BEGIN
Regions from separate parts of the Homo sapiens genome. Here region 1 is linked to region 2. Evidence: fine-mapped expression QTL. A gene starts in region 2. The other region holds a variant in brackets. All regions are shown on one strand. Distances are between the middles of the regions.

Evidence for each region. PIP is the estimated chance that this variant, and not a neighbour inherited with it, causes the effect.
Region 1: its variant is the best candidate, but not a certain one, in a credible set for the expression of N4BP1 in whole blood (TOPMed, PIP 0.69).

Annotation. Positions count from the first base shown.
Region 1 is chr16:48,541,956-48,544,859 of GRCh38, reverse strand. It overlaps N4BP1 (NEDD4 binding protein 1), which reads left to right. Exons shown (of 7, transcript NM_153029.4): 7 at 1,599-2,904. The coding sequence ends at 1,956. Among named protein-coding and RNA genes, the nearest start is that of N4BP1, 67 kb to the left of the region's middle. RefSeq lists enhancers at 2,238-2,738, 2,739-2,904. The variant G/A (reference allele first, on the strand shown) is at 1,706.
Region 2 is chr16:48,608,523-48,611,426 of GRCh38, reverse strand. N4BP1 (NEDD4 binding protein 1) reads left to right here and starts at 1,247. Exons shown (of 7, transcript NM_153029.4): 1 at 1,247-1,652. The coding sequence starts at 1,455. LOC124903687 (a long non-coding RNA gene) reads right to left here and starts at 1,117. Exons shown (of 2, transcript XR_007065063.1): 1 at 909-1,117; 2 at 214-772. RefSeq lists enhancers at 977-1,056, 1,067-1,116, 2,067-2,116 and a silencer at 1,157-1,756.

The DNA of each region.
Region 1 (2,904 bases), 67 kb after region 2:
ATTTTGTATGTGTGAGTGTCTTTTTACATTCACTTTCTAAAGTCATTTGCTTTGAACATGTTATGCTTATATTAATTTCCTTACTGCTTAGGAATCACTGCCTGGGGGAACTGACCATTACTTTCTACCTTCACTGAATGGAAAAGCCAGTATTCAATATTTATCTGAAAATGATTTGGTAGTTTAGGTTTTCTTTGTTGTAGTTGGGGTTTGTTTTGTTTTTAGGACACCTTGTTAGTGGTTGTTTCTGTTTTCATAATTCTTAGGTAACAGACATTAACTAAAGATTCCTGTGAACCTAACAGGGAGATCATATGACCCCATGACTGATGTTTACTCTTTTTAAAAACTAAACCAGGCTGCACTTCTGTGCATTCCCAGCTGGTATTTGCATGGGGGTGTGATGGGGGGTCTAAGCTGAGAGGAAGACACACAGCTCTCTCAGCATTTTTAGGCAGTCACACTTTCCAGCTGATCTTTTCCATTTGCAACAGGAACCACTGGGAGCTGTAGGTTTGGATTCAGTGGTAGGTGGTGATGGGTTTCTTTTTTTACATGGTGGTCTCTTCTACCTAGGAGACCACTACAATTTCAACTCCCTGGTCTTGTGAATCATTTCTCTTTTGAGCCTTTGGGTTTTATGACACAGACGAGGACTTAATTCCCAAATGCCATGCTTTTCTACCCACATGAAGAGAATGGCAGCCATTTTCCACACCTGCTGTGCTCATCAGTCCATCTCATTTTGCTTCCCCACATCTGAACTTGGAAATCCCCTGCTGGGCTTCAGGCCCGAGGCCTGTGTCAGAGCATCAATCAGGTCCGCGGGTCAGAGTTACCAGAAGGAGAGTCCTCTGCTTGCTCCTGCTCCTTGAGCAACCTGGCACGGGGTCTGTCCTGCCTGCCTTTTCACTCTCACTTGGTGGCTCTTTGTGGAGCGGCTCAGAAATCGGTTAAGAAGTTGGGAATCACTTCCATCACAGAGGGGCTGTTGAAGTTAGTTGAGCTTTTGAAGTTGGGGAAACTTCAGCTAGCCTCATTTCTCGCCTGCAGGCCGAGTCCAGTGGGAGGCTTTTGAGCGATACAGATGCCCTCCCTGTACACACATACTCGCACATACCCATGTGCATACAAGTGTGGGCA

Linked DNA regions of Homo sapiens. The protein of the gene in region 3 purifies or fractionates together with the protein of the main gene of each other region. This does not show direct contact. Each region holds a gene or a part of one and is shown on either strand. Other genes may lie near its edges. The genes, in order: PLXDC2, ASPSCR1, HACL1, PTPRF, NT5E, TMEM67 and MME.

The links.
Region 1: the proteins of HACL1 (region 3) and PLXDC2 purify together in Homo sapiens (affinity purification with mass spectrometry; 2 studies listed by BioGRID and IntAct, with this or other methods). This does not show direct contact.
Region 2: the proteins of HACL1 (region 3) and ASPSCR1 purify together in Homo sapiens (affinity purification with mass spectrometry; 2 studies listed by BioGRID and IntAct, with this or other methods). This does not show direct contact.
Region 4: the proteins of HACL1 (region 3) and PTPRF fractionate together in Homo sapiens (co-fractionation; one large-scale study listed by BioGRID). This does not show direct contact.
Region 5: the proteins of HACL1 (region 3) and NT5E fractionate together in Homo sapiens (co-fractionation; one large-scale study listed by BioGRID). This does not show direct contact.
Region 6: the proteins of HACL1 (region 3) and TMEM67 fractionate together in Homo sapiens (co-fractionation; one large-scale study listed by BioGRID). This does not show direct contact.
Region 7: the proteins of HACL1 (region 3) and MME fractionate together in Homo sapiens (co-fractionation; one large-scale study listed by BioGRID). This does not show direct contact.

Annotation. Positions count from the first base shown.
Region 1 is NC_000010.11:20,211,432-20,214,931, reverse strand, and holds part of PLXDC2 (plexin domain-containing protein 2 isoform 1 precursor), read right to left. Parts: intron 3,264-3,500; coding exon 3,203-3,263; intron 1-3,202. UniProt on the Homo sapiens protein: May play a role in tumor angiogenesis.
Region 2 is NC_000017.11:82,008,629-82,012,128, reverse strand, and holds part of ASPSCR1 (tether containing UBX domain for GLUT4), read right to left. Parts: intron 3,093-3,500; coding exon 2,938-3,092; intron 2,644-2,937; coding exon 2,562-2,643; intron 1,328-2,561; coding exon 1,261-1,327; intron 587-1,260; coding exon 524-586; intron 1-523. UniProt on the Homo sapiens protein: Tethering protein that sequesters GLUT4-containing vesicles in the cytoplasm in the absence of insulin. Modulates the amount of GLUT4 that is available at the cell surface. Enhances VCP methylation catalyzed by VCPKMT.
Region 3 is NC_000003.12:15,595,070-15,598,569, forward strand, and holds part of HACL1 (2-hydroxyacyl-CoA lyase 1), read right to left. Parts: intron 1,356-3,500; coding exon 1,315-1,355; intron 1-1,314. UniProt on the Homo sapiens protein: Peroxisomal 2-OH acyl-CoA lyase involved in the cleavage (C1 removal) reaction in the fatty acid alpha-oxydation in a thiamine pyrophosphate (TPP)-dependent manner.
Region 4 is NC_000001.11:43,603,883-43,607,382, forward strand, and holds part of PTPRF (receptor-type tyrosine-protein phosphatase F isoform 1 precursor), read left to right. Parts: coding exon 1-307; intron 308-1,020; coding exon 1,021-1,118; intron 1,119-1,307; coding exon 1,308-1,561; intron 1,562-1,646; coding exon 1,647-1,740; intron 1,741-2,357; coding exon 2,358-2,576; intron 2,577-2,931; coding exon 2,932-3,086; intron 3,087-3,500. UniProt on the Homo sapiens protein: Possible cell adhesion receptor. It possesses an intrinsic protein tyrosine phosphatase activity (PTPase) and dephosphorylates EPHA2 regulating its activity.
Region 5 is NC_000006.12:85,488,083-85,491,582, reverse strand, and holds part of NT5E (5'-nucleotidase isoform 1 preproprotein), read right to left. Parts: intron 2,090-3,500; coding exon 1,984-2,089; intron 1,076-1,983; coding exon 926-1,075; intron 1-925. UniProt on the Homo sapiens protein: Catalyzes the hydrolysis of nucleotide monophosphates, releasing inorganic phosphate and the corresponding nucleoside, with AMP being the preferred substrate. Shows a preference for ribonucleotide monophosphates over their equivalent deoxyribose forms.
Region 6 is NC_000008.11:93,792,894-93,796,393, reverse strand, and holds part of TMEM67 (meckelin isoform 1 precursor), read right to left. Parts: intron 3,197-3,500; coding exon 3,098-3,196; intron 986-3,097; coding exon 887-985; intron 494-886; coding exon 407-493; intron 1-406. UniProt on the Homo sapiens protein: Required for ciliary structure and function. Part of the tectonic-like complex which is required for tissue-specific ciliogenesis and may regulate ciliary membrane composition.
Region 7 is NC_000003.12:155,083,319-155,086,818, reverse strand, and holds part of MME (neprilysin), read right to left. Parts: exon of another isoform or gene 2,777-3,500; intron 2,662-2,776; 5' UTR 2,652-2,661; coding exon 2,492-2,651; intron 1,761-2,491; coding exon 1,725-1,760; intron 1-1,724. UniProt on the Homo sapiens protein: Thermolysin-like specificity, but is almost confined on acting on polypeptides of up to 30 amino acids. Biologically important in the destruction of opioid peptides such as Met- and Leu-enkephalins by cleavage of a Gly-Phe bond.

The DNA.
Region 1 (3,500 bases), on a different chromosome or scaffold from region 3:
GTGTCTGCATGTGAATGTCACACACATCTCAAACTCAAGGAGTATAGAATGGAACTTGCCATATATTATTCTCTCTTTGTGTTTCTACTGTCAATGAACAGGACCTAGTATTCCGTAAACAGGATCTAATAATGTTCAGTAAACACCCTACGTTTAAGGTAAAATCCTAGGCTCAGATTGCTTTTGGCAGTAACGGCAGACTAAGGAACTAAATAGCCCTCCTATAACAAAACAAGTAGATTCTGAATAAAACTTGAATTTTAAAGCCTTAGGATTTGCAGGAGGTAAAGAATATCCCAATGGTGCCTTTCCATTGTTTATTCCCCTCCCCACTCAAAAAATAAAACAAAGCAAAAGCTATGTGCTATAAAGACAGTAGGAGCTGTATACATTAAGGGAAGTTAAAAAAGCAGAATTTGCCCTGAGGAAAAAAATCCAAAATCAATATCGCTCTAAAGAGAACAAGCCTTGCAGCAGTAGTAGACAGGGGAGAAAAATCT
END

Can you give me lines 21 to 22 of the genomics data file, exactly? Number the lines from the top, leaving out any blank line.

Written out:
Region 3 is NC_000003.12:15,595,070-15,598,569, forward strand, and holds part of HACL1 (2-hydroxyacyl-CoA lyase 1), read right to left. Parts: intron 1,356-3,500; coding exon 1,315-1,355; intron 1-1,314. UniProt on the Homo sapiens protein: Peroxisomal 2-OH acyl-CoA lyase involved in the cleavage (C1 removal) reaction in the fatty acid alpha-oxydation in a thiamine pyrophosphate (TPP)-dependent manner.
Region 4 is NC_000001.11:43,603,883-43,607,382, forward strand, and holds part of PTPRF (receptor-type tyrosine-protein phosphatase F isoform 1 precursor), read left to right. Parts: coding exon 1-307; intron 308-1,020; coding exon 1,021-1,118; intron 1,119-1,307; coding exon 1,308-1,561; intron 1,562-1,646; coding exon 1,647-1,740; intron 1,741-2,357; coding exon 2,358-2,576; intron 2,577-2,931; coding exon 2,932-3,086; intron 3,087-3,500. UniProt on the Homo sapiens protein: Possible cell adhesion receptor. It possesses an intrinsic protein tyrosine phosphatase activity (PTPase) and dephosphorylates EPHA2 regulating its activity.